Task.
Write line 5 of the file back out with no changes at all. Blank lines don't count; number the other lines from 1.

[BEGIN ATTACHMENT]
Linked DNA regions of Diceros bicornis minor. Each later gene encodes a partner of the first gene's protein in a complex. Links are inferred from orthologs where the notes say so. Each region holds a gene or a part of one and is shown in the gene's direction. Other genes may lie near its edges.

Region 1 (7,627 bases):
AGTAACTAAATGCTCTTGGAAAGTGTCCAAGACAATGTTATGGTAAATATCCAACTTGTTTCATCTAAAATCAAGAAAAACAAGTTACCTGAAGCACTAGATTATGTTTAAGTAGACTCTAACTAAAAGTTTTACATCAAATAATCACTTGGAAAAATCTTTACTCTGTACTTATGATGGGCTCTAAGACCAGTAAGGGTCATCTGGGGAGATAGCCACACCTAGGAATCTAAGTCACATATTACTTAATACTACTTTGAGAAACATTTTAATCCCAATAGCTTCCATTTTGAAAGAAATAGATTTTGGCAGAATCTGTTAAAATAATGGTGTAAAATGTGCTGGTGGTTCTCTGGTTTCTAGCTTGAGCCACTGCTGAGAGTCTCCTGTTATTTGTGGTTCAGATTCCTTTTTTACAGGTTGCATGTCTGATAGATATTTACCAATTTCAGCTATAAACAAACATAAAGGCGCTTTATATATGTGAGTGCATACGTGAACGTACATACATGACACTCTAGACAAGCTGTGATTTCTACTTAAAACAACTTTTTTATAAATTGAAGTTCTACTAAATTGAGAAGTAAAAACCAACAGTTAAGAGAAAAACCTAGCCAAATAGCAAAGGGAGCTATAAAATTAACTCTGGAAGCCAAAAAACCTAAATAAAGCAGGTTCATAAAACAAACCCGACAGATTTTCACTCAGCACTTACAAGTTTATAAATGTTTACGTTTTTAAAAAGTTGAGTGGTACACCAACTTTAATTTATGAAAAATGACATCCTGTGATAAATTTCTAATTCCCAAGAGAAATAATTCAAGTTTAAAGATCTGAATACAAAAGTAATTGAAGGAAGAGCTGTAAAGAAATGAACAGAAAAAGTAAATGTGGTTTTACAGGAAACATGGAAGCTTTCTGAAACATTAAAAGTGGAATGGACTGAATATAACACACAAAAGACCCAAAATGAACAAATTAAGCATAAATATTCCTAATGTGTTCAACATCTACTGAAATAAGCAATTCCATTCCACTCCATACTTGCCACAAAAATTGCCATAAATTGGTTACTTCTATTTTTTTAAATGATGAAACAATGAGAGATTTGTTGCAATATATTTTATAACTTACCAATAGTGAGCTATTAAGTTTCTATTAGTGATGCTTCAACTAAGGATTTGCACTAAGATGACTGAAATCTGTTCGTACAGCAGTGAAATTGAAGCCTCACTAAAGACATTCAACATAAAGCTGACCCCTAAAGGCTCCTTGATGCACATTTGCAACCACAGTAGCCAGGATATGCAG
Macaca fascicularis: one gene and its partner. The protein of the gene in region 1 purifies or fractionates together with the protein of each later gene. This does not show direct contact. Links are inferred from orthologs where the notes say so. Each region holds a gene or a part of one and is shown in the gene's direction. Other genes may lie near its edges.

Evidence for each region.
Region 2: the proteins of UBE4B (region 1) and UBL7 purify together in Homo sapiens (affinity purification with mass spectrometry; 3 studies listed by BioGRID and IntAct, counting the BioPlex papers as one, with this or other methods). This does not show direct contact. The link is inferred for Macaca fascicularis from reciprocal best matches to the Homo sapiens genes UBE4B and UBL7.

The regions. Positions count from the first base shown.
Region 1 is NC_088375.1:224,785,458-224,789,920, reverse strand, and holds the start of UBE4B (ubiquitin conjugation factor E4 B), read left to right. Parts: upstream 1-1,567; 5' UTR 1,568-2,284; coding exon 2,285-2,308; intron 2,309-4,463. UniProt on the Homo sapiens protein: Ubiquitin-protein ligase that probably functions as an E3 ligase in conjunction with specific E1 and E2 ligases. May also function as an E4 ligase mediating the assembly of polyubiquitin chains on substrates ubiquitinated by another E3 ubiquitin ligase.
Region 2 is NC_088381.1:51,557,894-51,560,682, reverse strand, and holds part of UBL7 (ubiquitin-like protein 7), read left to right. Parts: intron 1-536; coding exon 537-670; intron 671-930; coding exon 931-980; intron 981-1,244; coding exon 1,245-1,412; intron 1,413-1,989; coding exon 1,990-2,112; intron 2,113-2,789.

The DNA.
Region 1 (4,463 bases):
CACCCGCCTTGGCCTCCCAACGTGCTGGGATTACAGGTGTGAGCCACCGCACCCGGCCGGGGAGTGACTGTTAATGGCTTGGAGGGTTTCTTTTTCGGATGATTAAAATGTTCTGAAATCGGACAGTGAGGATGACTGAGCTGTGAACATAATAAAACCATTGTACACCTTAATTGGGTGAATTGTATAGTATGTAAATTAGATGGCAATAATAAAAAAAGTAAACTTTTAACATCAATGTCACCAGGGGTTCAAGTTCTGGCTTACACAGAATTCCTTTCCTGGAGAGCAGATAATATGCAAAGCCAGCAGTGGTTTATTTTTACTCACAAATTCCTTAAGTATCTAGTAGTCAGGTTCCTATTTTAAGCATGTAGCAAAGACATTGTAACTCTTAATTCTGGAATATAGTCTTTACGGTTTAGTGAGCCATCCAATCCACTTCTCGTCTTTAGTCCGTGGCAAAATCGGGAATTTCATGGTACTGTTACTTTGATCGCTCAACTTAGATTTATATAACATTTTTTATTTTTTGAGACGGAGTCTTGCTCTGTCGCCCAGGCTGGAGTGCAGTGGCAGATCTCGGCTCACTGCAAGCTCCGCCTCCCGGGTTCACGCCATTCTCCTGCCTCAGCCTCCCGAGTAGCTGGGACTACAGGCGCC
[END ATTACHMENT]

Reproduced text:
Evidence for each region.